• Right heart failure secondary to PHT is commonly referred to as cor pulmonale Cor pulmonale.
  • Due to the increased pressure, and in virtue of the Bernoulli equation, if systolic tricuspid regurgitation and diastolic pulmonic insufficiency are present, these will have faster velocities than normal and proportional to the severity of the PHT.
  • In severe cases of PHT, the right heart cannot generate enough force to overcome the high pulmonary pressures → right sided cardiac output falls → left-sided cardiac output falls as consequence → weakness and fainting during exertion can occur.
  • Once present, pulmonary hypertension can worsen due to abnormal blood flow, endothelial disruption, platelet aggregation, release of vasoactive substances such as endothelin, thromboxane A2, and serotonin, and further obstruction of vessels.


  • The time course of disease is often dependent on the underlying disease.
  • Many episodes of pulmonary thromboembolism are sudden and the patients present with acute signs while cases of chronic lung disease may slowly develop PHT over long periods of time.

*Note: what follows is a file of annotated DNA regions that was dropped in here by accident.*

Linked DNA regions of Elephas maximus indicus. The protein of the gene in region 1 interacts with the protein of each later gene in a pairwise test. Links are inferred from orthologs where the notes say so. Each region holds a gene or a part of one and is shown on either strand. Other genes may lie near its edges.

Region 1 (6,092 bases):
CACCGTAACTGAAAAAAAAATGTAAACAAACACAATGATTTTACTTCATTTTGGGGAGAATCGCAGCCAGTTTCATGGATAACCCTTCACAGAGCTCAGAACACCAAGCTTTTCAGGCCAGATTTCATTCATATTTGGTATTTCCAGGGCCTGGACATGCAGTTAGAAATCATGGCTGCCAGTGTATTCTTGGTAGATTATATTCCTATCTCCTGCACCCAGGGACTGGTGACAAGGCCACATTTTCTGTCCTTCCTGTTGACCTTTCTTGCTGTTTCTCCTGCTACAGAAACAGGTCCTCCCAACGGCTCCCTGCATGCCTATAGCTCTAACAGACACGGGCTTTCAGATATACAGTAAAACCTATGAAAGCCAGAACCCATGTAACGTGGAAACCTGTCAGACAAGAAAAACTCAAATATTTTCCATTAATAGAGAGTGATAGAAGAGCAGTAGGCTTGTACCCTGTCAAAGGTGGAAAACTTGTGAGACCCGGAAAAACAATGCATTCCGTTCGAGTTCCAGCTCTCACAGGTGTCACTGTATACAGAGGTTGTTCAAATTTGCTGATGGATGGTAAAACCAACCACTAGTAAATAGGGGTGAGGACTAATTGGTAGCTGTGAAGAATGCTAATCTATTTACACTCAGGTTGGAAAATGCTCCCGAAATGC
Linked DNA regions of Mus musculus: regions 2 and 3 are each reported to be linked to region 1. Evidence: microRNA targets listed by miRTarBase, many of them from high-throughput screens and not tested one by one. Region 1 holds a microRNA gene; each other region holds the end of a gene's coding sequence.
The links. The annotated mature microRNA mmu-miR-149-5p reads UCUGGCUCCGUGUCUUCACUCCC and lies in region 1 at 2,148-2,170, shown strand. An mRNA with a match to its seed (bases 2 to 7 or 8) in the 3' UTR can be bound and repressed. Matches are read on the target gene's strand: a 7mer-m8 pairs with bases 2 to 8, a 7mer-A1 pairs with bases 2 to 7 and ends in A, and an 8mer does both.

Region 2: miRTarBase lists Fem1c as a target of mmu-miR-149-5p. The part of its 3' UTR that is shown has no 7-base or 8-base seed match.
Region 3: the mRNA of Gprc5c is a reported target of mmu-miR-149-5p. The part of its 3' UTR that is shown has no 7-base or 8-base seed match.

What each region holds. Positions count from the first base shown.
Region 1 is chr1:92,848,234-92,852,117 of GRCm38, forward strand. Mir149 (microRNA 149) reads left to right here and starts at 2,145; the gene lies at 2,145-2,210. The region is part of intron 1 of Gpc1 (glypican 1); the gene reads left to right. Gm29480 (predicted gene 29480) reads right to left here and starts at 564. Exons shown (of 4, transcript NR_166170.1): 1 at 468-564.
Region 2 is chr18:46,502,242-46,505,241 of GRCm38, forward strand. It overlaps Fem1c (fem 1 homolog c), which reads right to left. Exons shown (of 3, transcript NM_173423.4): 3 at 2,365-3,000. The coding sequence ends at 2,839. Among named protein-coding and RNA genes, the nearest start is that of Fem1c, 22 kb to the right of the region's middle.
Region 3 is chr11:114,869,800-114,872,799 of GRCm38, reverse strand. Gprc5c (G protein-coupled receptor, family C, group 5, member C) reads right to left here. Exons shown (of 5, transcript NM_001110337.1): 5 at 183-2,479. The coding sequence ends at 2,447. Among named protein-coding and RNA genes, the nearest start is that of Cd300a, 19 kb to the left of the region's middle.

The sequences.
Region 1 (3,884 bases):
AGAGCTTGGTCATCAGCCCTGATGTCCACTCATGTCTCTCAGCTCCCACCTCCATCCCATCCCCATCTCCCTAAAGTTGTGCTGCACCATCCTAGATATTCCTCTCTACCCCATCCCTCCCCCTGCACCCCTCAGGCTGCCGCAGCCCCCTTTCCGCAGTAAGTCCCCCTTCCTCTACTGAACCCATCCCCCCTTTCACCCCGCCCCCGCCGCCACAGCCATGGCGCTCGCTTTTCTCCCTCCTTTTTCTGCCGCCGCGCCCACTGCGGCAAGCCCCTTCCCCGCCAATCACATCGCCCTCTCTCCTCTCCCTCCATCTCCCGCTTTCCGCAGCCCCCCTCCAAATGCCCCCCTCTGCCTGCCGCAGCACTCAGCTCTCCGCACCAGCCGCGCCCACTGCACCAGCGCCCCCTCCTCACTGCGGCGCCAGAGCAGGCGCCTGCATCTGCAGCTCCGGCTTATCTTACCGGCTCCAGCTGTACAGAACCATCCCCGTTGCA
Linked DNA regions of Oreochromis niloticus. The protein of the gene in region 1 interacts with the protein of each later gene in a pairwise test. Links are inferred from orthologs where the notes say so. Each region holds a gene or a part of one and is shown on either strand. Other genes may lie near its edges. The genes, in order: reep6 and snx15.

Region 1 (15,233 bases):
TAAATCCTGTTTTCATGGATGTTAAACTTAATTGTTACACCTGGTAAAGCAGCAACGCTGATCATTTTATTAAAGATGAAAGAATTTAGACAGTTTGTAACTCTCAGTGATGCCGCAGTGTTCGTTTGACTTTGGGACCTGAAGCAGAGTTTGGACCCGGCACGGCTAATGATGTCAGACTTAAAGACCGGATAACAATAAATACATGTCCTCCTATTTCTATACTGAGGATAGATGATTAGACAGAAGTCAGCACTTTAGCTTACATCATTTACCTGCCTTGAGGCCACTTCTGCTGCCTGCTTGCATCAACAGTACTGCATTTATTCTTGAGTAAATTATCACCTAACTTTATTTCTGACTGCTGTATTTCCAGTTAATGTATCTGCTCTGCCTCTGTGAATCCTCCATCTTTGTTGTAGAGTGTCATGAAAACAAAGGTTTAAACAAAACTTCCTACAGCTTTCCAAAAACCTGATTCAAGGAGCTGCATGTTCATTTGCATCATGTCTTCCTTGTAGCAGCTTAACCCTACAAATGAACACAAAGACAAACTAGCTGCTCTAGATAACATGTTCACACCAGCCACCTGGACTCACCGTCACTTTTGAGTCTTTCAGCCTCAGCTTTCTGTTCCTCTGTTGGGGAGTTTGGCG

• Reactive PHT or secondary to an increased left atrial pressure may be subtle and respond to treatment of congestive heart failure, at least initially. This chronic form is common in dogs with advanced degenerative mitral valve disease.


Presenting Problems

  • Acute presentation: sudden onset of weakness, collapse, syncope, tachypnea, dyspnea, hemoptysis (in very severe cases), cyanosis, right-sided heart failure (ascites, pleural effusion, jugular venous distension).
  • Chronic presentation: more insidious and subtle, with exercise intolerance, cough and slowing down on walks.

Client History

  • See above

Clinical Signs

  • Dyspnea, tachypnea, harsh lung sounds, inspiratory wheezes, crackles, and snaps, split second heart sound, murmur of tricuspid regurgitation (right apical systolic).